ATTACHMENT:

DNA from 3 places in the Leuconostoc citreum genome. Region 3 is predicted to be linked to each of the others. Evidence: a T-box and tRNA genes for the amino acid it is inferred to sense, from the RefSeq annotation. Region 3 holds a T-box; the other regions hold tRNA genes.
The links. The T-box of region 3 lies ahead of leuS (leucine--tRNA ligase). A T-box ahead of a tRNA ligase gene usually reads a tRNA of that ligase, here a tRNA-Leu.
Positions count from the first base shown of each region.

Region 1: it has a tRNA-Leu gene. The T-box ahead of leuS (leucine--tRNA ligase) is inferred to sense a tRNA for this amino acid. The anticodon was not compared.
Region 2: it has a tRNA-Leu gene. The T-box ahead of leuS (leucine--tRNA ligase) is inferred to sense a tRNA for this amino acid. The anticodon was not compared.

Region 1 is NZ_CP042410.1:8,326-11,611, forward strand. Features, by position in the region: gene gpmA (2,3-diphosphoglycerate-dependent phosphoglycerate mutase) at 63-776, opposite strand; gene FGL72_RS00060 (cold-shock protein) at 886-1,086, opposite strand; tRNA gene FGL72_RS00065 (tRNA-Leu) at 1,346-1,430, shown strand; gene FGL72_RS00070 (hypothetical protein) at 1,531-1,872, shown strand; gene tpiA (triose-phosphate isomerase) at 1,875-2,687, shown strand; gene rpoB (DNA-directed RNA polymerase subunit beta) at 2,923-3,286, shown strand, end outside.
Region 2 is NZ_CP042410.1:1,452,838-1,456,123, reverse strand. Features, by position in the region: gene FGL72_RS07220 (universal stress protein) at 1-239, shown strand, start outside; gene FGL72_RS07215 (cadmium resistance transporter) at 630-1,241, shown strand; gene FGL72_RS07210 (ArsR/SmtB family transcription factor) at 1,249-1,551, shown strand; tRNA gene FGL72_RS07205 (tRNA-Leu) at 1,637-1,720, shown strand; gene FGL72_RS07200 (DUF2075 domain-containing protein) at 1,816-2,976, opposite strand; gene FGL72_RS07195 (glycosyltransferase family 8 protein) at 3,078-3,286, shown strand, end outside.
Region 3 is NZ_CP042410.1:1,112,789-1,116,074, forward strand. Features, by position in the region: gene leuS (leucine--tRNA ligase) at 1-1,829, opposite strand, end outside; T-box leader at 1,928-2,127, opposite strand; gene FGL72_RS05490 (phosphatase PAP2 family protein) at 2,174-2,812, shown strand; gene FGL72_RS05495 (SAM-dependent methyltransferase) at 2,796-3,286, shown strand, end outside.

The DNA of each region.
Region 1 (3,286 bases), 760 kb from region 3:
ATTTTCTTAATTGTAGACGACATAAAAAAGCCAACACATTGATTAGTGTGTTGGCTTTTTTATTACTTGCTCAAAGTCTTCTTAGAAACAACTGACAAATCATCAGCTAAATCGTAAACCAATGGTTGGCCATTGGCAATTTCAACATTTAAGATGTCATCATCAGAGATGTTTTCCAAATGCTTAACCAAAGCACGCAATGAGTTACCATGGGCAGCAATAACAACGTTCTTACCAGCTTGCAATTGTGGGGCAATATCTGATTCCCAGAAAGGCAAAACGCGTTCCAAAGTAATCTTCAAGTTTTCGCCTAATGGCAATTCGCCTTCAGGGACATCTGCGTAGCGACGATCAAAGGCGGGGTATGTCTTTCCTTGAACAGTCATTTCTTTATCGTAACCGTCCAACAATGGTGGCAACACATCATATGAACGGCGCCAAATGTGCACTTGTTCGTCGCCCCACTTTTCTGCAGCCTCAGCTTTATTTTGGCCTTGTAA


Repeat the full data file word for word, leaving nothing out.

DNA from 3 places in the Leuconostoc citreum genome. Region 3 is predicted to be linked to each of the others. Evidence: a T-box and tRNA genes for the amino acid it is inferred to sense, from the RefSeq annotation. Region 3 holds a T-box; the other regions hold tRNA genes.
The links. The T-box of region 3 lies ahead of leuS (leucine--tRNA ligase). A T-box ahead of a tRNA ligase gene usually reads a tRNA of that ligase, here a tRNA-Leu.
Positions count from the first base shown of each region.

Region 1: it has a tRNA-Leu gene. The T-box ahead of leuS (leucine--tRNA ligase) is inferred to sense a tRNA for this amino acid. The anticodon was not compared.
Region 2: it has a tRNA-Leu gene. The T-box ahead of leuS (leucine--tRNA ligase) is inferred to sense a tRNA for this amino acid. The anticodon was not compared.

Region 1 is NZ_CP042410.1:8,326-11,611, forward strand. Features, by position in the region: gene gpmA (2,3-diphosphoglycerate-dependent phosphoglycerate mutase) at 63-776, opposite strand; gene FGL72_RS00060 (cold-shock protein) at 886-1,086, opposite strand; tRNA gene FGL72_RS00065 (tRNA-Leu) at 1,346-1,430, shown strand; gene FGL72_RS00070 (hypothetical protein) at 1,531-1,872, shown strand; gene tpiA (triose-phosphate isomerase) at 1,875-2,687, shown strand; gene rpoB (DNA-directed RNA polymerase subunit beta) at 2,923-3,286, shown strand, end outside.
Region 2 is NZ_CP042410.1:1,452,838-1,456,123, reverse strand. Features, by position in the region: gene FGL72_RS07220 (universal stress protein) at 1-239, shown strand, start outside; gene FGL72_RS07215 (cadmium resistance transporter) at 630-1,241, shown strand; gene FGL72_RS07210 (ArsR/SmtB family transcription factor) at 1,249-1,551, shown strand; tRNA gene FGL72_RS07205 (tRNA-Leu) at 1,637-1,720, shown strand; gene FGL72_RS07200 (DUF2075 domain-containing protein) at 1,816-2,976, opposite strand; gene FGL72_RS07195 (glycosyltransferase family 8 protein) at 3,078-3,286, shown strand, end outside.
Region 3 is NZ_CP042410.1:1,112,789-1,116,074, forward strand. Features, by position in the region: gene leuS (leucine--tRNA ligase) at 1-1,829, opposite strand, end outside; T-box leader at 1,928-2,127, opposite strand; gene FGL72_RS05490 (phosphatase PAP2 family protein) at 2,174-2,812, shown strand; gene FGL72_RS05495 (SAM-dependent methyltransferase) at 2,796-3,286, shown strand, end outside.

The DNA of each region.
Region 1 (3,286 bases), 760 kb from region 3:
ATTTTCTTAATTGTAGACGACATAAAAAAGCCAACACATTGATTAGTGTGTTGGCTTTTTTATTACTTGCTCAAAGTCTTCTTAGAAACAACTGACAAATCATCAGCTAAATCGTAAACCAATGGTTGGCCATTGGCAATTTCAACATTTAAGATGTCATCATCAGAGATGTTTTCCAAATGCTTAACCAAAGCACGCAATGAGTTACCATGGGCAGCAATAACAACGTTCTTACCAGCTTGCAATTGTGGGGCAATATCTGATTCCCAGAAAGGCAAAACGCGTTCCAAAGTAATCTTCAAGTTTTCGCCTAATGGCAATTCGCCTTCAGGGACATCTGCGTAGCGACGATCAAAGGCGGGGTATGTCTTTCCTTGAACAGTCATTTCTTTATCGTAACCGTCCAACAATGGTGGCAACACATCATATGAACGGCGCCAAATGTGCACTTGTTCGTCGCCCCACTTTTCTGCAGCCTCAGCTTTATTTTGGCCTTGTAA